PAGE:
Our Opinion: Recognize quiet heroism of nation’s veterans


There is a unique place where myth intersects reality, where the transcendent hero we love to read about in books or watch in movies walks the mundane world in real time, routinely overlooked.

It is a place occupied by those who serve in our military, a place known to the veterans we honor on Friday, Veterans Day.

The late mythology professor Joseph Campbell – brought into American homes via the 1988 PBS documentary series “Joseph Campbell and the Power of Myth” – zealously preached that our myths – from Aphrodite to Zeus, from Superman to Star Wars – help us connect to something deeper inside us, beyond daily life.

He also urged people to view part of their own lives as heroic journeys.

“If you can see your path laid out in front of you step by step, you know it’s not your path,” he once said. “Your own path you make with every step you take. That’s why it’s your path.”

While it is true that military service is, in one sense, very much a matter of having your path laid out before you – it is no coincidence that one can live a “regimented life” while assigned to an army “regiment” – there is arguably no profession outside of the military where the path can be less certain, particularly in battle.

Make no mistake, those individuals in the military, present and past, are mere mortals, with different motives for enlisting and different reactions after discharge. And it is rare to find a veteran embrace the title of “hero.” Quite the contrary, even when reaping awards for stunning bravery, they routinely insist they merely did what had to be done, what anyone would do.

But of course, that’s not true, particularly in the post-conscription age. During World War II, more than 12 percent of the U.S. population served. Now, with an all-volunteer force, it’s less than 1 percent. What they “do” is something nearly 99.5 percent of us quite consciously opt to avoid.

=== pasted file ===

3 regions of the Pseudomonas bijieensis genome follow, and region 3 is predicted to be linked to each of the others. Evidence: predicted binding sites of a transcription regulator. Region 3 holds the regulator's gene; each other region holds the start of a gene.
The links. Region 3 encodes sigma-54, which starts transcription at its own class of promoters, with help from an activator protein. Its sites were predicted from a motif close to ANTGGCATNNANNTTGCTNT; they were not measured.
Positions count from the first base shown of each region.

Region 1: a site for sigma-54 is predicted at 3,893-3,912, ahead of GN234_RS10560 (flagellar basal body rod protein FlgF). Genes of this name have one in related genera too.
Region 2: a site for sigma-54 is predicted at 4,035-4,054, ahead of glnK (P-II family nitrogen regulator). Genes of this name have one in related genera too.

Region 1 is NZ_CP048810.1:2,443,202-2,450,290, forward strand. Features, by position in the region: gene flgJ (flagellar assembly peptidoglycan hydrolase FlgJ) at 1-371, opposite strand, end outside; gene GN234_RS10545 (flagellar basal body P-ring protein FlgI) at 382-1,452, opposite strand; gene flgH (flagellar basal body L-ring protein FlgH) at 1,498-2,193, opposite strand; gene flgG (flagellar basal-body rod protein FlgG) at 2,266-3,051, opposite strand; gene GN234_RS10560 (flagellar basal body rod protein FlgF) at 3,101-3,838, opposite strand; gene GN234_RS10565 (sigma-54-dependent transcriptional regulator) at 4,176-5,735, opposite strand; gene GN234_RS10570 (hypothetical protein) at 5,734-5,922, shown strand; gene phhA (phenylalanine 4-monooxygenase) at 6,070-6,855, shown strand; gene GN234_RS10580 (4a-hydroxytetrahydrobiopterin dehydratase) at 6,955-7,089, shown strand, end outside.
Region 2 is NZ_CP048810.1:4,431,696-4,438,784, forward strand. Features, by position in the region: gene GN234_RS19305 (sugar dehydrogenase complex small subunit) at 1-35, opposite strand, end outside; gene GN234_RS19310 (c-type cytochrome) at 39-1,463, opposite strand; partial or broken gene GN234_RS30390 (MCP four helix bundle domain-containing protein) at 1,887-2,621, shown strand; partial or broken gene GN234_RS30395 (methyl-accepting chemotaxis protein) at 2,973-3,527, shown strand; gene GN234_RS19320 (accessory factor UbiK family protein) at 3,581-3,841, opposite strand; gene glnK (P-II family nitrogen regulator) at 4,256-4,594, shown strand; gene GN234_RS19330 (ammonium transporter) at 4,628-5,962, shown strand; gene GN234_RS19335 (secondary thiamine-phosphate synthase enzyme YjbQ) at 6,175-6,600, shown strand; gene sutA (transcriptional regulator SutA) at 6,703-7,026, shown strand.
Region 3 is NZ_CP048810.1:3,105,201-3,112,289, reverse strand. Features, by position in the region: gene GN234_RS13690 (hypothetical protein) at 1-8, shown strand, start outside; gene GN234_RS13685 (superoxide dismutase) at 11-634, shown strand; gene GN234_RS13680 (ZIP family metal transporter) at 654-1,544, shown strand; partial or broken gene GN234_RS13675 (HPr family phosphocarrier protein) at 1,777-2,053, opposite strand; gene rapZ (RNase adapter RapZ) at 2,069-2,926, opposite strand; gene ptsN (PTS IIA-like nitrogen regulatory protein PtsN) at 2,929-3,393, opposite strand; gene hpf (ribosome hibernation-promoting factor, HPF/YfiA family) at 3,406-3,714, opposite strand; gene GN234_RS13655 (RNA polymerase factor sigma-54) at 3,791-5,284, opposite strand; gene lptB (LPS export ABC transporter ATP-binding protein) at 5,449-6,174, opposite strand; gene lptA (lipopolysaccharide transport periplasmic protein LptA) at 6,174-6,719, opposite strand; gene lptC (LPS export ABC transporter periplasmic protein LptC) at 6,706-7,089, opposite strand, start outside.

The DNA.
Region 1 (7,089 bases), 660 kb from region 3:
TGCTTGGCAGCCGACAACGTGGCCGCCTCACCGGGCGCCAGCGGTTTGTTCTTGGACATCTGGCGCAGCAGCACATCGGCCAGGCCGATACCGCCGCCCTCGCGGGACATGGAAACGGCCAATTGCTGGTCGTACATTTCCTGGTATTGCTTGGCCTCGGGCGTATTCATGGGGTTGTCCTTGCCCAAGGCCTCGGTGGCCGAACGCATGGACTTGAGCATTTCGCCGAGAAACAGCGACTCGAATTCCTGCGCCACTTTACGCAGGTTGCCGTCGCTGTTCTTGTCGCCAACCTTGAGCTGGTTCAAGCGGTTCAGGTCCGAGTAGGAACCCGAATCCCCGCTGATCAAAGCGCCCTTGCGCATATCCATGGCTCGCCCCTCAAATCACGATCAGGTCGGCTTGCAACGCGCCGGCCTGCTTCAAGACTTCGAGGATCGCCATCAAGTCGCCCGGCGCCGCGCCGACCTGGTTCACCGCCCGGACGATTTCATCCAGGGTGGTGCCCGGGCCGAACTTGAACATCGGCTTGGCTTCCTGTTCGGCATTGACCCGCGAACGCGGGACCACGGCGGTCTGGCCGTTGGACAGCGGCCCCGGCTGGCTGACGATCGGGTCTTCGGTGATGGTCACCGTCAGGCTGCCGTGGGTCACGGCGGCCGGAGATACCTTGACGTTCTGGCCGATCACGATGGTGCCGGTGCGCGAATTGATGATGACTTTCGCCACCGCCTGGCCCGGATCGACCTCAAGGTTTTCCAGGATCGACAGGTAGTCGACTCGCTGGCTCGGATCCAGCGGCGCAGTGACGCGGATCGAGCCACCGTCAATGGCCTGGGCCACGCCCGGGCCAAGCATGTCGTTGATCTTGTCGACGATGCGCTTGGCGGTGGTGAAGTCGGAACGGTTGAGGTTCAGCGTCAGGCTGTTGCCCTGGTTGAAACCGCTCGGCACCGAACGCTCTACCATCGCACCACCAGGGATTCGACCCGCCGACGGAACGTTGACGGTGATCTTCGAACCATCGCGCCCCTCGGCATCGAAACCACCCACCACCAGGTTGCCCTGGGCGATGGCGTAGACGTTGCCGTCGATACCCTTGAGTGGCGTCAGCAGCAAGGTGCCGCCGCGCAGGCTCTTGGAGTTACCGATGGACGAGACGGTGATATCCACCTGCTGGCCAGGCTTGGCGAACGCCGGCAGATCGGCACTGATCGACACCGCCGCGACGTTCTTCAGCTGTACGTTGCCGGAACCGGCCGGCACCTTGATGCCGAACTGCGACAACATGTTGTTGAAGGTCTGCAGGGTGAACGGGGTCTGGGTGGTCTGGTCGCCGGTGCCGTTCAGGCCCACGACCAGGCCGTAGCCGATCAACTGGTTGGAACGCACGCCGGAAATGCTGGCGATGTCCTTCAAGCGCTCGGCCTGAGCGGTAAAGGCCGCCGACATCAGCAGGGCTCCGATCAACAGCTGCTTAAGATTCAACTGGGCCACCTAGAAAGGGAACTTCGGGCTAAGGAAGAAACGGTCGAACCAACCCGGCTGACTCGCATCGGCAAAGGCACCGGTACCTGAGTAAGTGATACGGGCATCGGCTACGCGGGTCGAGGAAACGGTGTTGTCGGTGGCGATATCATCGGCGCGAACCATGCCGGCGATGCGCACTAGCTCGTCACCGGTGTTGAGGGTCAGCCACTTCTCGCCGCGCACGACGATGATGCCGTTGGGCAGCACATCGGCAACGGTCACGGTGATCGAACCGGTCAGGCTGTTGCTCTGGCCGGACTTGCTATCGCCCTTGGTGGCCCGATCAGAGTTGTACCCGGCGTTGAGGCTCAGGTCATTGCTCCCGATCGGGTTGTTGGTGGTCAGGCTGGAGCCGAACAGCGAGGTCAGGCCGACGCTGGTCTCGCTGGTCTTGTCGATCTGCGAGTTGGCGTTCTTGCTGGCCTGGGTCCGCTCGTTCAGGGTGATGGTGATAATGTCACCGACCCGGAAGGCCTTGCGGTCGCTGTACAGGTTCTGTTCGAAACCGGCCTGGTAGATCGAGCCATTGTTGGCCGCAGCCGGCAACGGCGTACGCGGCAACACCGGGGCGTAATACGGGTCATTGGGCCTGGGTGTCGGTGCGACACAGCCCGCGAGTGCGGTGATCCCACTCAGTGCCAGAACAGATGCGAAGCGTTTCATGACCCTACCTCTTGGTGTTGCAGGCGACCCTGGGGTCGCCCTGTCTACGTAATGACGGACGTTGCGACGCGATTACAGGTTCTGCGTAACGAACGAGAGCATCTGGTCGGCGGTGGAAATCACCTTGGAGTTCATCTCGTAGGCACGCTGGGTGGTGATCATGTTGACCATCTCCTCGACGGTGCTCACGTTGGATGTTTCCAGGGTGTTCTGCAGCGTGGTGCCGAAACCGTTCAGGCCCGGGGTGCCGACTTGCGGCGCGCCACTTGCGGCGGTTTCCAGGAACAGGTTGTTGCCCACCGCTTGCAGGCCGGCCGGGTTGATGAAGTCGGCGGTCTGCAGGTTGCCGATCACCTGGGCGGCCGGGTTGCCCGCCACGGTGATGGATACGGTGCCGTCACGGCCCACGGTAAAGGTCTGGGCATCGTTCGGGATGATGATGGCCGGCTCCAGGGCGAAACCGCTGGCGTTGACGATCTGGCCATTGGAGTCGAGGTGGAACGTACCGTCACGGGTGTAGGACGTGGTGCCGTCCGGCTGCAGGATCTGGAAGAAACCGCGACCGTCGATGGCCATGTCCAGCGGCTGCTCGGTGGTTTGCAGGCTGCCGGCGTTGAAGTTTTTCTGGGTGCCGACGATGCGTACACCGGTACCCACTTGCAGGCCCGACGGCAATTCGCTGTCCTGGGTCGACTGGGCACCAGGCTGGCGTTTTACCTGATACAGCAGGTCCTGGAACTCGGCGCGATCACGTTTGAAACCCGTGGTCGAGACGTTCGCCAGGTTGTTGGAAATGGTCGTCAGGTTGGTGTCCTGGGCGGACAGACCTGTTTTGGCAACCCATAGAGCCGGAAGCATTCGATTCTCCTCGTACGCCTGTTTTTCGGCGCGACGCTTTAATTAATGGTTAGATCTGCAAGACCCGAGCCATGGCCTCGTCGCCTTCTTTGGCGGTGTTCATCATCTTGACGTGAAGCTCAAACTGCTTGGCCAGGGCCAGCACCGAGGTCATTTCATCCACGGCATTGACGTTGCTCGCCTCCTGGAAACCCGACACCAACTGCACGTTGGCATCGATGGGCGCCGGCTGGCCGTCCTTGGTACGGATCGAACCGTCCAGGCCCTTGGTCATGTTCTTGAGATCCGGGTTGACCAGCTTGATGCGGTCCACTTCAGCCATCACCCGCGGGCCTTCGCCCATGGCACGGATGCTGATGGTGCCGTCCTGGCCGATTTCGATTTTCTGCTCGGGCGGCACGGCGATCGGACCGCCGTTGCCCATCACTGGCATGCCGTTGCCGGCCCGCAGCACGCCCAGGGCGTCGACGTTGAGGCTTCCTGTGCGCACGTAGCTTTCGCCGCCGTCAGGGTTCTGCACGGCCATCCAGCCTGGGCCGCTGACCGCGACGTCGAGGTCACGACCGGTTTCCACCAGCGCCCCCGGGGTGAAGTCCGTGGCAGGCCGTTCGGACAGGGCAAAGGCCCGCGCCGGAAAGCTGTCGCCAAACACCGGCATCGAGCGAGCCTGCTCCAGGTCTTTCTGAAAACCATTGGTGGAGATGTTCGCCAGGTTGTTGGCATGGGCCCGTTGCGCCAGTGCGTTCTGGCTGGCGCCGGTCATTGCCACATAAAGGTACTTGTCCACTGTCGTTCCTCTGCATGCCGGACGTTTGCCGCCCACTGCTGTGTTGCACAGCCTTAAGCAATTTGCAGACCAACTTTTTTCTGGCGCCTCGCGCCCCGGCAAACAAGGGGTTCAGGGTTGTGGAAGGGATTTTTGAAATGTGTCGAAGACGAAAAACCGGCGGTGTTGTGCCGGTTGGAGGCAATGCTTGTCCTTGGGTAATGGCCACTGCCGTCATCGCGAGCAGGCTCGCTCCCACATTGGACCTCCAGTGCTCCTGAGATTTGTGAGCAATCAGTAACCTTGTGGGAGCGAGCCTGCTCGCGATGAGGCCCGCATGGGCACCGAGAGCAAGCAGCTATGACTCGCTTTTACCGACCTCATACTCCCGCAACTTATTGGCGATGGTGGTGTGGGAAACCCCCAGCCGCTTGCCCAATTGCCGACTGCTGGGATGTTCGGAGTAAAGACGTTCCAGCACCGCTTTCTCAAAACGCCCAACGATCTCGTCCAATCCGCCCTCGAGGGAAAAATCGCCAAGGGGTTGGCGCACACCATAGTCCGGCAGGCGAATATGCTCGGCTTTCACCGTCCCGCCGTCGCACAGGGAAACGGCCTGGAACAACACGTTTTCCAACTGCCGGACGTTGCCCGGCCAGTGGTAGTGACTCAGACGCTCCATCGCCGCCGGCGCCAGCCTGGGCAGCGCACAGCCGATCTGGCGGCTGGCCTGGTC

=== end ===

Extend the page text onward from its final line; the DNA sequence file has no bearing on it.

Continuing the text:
Yet what they do changes us, in very real if unobserved ways. And it’s not simply, as politicians everywhere will utter today, by “protecting our freedom.”

Campbell argued passionately that “the happy ending” of a myth might not change our daily lives or things around us, but it changes how we live: “The objective world remains what it was, but, because of a shift of emphasis within the subject, is beheld as though transformed.”

As we honor veterans today, as you thank those you know and meet for their service, keep this in mind. This world, this country and your own life are reshaped for the better by their service.

“A hero is someone who has given his or her life to something bigger than oneself,” Campbell wrote. “We’re not on our journey to save the world but to save ourselves. But in doing that you save the world. The influence of a vital person vitalizes.”

Thank you, veterans, for this most vital of services.